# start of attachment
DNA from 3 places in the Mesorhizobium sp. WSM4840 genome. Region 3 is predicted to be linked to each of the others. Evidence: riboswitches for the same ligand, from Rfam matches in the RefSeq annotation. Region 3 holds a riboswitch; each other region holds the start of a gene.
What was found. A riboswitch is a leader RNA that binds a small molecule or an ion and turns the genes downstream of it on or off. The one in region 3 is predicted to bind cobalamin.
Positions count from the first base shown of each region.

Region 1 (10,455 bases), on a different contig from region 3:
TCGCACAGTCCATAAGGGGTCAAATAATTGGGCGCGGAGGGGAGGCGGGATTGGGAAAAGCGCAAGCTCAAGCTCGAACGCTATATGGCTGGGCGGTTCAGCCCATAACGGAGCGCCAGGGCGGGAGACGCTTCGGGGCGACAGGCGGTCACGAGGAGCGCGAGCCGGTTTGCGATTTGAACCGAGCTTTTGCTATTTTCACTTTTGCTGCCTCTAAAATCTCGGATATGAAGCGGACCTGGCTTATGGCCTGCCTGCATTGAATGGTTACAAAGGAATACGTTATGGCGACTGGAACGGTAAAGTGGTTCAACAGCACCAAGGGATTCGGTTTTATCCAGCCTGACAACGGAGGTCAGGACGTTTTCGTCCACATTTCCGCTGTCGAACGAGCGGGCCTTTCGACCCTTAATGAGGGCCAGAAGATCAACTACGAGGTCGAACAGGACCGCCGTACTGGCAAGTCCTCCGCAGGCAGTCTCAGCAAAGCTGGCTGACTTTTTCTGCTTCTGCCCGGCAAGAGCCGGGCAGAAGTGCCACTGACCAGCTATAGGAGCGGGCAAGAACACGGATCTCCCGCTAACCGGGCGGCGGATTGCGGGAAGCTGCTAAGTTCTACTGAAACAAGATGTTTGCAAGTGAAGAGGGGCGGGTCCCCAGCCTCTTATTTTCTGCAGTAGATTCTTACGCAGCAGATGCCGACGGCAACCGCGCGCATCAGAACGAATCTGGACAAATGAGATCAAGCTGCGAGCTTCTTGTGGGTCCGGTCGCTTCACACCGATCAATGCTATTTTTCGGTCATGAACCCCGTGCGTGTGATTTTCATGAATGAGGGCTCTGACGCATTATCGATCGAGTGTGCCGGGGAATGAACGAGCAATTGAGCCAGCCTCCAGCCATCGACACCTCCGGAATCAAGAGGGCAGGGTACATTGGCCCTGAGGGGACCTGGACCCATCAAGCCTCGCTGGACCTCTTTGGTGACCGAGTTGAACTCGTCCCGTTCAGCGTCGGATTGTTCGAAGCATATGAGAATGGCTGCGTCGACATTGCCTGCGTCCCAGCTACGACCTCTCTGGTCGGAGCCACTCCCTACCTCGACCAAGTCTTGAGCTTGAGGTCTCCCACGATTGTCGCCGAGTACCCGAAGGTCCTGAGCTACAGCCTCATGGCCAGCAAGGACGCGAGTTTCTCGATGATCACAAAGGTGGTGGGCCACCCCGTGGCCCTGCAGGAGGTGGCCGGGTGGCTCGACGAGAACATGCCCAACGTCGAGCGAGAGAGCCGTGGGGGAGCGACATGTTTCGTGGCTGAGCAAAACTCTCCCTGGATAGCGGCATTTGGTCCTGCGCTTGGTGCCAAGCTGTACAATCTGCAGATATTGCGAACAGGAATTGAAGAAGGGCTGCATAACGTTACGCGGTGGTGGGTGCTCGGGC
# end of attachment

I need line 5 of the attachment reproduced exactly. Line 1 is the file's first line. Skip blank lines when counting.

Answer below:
TCGCACAGTCCATAAGGGGTCAAATAATTGGGCGCGGAGGGGAGGCGGGATTGGGAAAAGCGCAAGCTCAAGCTCGAACGCTATATGGCTGGGCGGTTCAGCCCATAACGGAGCGCCAGGGCGGGAGACGCTTCGGGGCGACAGGCGGTCACGAGGAGCGCGAGCCGGTTTGCGATTTGAACCGAGCTTTTGCTATTTTCACTTTTGCTGCCTCTAAAATCTCGGATATGAAGCGGACCTGGCTTATGGCCTGCCTGCATTGAATGGTTACAAAGGAATACGTTATGGCGACTGGAACGGTAAAGTGGTTCAACAGCACCAAGGGATTCGGTTTTATCCAGCCTGACAACGGAGGTCAGGACGTTTTCGTCCACATTTCCGCTGTCGAACGAGCGGGCCTTTCGACCCTTAATGAGGGCCAGAAGATCAACTACGAGGTCGAACAGGACCGCCGTACTGGCAAGTCCTCCGCAGGCAGTCTCAGCAAAGCTGGCTGACTTTTTCTGCTTCTGCCCGGCAAGAGCCGGGCAGAAGTGCCACTGACCAGCTATAGGAGCGGGCAAGAACACGGATCTCCCGCTAACCGGGCGGCGGATTGCGGGAAGCTGCTAAGTTCTACTGAAACAAGATGTTTGCAAGTGAAGAGGGGCGGGTCCCCAGCCTCTTATTTTCTGCAGTAGATTCTTACGCAGCAGATGCCGACGGCAACCGCGCGCATCAGAACGAATCTGGACAAATGAGATCAAGCTGCGAGCTTCTTGTGGGTCCGGTCGCTTCACACCGATCAATGCTATTTTTCGGTCATGAACCCCGTGCGTGTGATTTTCATGAATGAGGGCTCTGACGCATTATCGATCGAGTGTGCCGGGGAATGAACGAGCAATTGAGCCAGCCTCCAGCCATCGACACCTCCGGAATCAAGAGGGCAGGGTACATTGGCCCTGAGGGGACCTGGACCCATCAAGCCTCGCTGGACCTCTTTGGTGACCGAGTTGAACTCGTCCCGTTCAGCGTCGGATTGTTCGAAGCATATGAGAATGGCTGCGTCGACATTGCCTGCGTCCCAGCTACGACCTCTCTGGTCGGAGCCACTCCCTACCTCGACCAAGTCTTGAGCTTGAGGTCTCCCACGATTGTCGCCGAGTACCCGAAGGTCCTGAGCTACAGCCTCATGGCCAGCAAGGACGCGAGTTTCTCGATGATCACAAAGGTGGTGGGCCACCCCGTGGCCCTGCAGGAGGTGGCCGGGTGGCTCGACGAGAACATGCCCAACGTCGAGCGAGAGAGCCGTGGGGGAGCGACATGTTTCGTGGCTGAGCAAAACTCTCCCTGGATAGCGGCATTTGGTCCTGCGCTTGGTGCCAAGCTGTACAATCTGCAGATATTGCGAACAGGAATTGAAGAAGGGCTGCATAACGTTACGCGGTGGTGGGTGCTCGGGC